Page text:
Fawad Ahmed not impacted by jersey logo controversy, says George Bailey

Fawad Ahmed had requested Cricket Australia to allow him to wear the Australian jersey without a beer sponsor’s logo © Getty Images

London: Sep 7, 2013

Australia‘s Fawad Ahmed is unconcerned by the furore his move in not wearing a beer sponsor’s logo on his shirt has sparked, according to one-day international vice-captain George Bailey.

Pakistan-born leg-spinner Ahmed, who became an Australian citizen in July after his application was fast-tracked, did not have the VB beer logo on his shirt during his international debut in last week’s T20 matches against England.

It emerged on Tuesday he had “expressed discomfort with the conflict this created for him” as a Muslim, with the religion’s sacred text, the Koran, banning adherents from drinking alcohol.

Cricket Australia (CA) agreed he could wear an unbranded shirt, but this led to criticism, notably from two of Australia’s best-known sportsmen in former Test batsman Doug Walters and ex-Wallaby rugby union wing David Campese.

Walters was quoted as saying: “I think if he doesn’t want to wear the team gear, he should not be part of the team. Maybe if he doesn’t want to be paid, that’s OK.”

Campese tweeted in response: “Doug Walters tells Pakistan-born Fawad Ahmed: if you don’t like the VB uniform, don’t play for Australia. Well said Doug. Tell him to go home.”

Their comments were condemned as “bigoted” by CA chief executive James Sutherland. Bailey said former asylum-seeker Ahmed, who added an ODI cap against Scotland in Edinburgh on Wednesday, had dealt with worrying issues in his life.

“I don’t think it’d particularly worry Fawad,” Bailey said Saturday after Friday’s washout in the first ODI in Leeds denied Ahmed a maiden international appearance against England, Australia’s arch-rivals.

“I think he’s probably had to deal with a lot more important things than what’s on the front of his shirt.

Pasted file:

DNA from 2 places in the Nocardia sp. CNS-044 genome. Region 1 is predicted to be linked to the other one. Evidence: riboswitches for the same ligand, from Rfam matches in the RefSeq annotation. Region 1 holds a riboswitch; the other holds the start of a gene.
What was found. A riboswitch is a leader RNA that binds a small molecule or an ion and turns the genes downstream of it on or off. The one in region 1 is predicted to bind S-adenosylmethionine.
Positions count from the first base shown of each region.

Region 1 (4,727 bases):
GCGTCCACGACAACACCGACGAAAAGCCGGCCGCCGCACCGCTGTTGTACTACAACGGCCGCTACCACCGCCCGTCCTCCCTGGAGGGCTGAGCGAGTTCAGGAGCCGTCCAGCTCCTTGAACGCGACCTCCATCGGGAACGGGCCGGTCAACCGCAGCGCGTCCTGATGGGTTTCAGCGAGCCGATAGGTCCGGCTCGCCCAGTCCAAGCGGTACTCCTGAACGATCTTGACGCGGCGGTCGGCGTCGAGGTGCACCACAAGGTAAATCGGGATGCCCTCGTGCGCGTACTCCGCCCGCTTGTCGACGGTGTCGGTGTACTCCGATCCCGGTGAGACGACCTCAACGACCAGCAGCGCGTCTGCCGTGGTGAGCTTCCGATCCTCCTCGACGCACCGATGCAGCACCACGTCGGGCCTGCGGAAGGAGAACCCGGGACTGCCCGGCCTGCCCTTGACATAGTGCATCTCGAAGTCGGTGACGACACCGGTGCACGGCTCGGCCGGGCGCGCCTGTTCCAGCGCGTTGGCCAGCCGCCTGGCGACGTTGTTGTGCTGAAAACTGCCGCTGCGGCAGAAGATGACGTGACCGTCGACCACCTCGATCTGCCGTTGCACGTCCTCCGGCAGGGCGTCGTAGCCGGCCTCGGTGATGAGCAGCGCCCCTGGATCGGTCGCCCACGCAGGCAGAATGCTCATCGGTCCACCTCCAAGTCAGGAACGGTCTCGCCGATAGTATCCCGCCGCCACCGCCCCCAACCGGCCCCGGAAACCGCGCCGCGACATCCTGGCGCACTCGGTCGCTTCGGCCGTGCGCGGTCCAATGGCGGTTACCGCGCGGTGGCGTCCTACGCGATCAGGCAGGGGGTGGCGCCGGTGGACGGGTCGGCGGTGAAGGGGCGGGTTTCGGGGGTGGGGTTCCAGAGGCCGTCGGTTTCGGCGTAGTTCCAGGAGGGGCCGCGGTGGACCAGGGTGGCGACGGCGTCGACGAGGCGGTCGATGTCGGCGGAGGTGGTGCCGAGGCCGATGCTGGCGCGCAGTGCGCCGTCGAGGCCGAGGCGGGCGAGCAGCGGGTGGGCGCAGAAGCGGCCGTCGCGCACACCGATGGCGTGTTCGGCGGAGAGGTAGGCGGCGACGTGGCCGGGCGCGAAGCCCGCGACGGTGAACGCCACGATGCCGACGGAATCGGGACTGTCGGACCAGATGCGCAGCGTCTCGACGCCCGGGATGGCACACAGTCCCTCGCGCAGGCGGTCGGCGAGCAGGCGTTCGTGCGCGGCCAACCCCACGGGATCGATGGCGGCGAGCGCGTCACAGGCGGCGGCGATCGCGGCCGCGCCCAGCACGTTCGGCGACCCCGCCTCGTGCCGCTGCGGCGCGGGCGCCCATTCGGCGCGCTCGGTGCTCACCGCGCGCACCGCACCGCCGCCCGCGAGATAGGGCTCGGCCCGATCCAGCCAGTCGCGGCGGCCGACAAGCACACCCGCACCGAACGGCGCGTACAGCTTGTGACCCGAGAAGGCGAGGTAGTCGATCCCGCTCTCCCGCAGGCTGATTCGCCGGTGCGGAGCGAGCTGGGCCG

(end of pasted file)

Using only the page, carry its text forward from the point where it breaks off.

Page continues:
“Fawad [has] a great sense of humour,” added Bailey before explaining how Ahmed had forged a strong bond with Australia coach Darren Lehmann.

“He and the coach have a pretty funny relationship. They like to get stuck into each other, which always provides a lot of lighthearted stuff around the group.

“I know now he’s had a taste of playing for Australia he wants to do it a lot — but he wants to do it in all three formats,” said Bailey ahead of the second match of five at Manchester’s Old Trafford on Sunday.

Prior to Bailey’s remarks, Sutherland defended Ahmed by saying: “Fawad is an Australian cricketer, he is as entitled as anyone to represent his country.

“He was made a citizen in July, he has a passport, he has chosen Australia as his home for very good reasons. The Australian cricket community has welcomed him and we’re very proud to have him.”

Sutherland added the criticisms of Ahmed’s shirt stance, which is akin to that of South Africa’s Hashim Amla, who does not wear the logo of Castle Lager, the Proteas’ main sponsor, were “opportunism on some people’s parts to reflect bigoted views.”

This is not the first time Campese has found himself at the centre of a Twitter storm after questioning whether women should be writing about rugby in November when Georgina Robinson was assigned by the Sydney Morning Herald to cover the Wallabies’ tour of Europe.